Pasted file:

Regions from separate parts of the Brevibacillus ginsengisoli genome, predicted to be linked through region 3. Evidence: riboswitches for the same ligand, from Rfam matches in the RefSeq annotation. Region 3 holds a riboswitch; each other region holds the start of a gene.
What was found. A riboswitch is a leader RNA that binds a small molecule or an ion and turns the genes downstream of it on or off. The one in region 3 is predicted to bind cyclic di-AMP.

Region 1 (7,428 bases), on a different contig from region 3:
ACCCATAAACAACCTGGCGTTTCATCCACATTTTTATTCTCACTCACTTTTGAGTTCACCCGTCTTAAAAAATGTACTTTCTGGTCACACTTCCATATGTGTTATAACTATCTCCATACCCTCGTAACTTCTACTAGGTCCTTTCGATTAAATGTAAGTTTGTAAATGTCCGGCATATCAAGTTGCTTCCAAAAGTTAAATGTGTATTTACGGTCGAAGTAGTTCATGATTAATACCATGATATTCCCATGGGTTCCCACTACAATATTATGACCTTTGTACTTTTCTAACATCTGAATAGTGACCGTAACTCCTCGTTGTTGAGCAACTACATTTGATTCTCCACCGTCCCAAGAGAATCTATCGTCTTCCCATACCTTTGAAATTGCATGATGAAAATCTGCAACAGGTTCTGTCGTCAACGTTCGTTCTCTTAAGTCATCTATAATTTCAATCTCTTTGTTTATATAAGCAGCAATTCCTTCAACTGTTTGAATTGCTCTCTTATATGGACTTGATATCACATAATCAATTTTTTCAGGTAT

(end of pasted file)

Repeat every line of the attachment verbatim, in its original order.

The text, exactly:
Regions from separate parts of the Brevibacillus ginsengisoli genome, predicted to be linked through region 3. Evidence: riboswitches for the same ligand, from Rfam matches in the RefSeq annotation. Region 3 holds a riboswitch; each other region holds the start of a gene.
What was found. A riboswitch is a leader RNA that binds a small molecule or an ion and turns the genes downstream of it on or off. The one in region 3 is predicted to bind cyclic di-AMP.

Region 1 (7,428 bases), on a different contig from region 3:
ACCCATAAACAACCTGGCGTTTCATCCACATTTTTATTCTCACTCACTTTTGAGTTCACCCGTCTTAAAAAATGTACTTTCTGGTCACACTTCCATATGTGTTATAACTATCTCCATACCCTCGTAACTTCTACTAGGTCCTTTCGATTAAATGTAAGTTTGTAAATGTCCGGCATATCAAGTTGCTTCCAAAAGTTAAATGTGTATTTACGGTCGAAGTAGTTCATGATTAATACCATGATATTCCCATGGGTTCCCACTACAATATTATGACCTTTGTACTTTTCTAACATCTGAATAGTGACCGTAACTCCTCGTTGTTGAGCAACTACATTTGATTCTCCACCGTCCCAAGAGAATCTATCGTCTTCCCATACCTTTGAAATTGCATGATGAAAATCTGCAACAGGTTCTGTCGTCAACGTTCGTTCTCTTAAGTCATCTATAATTTCAATCTCTTTGTTTATATAAGCAGCAATTCCTTCAACTGTTTGAATTGCTCTCTTATATGGACTTGATATCACATAATCAATTTTTTCAGGTAT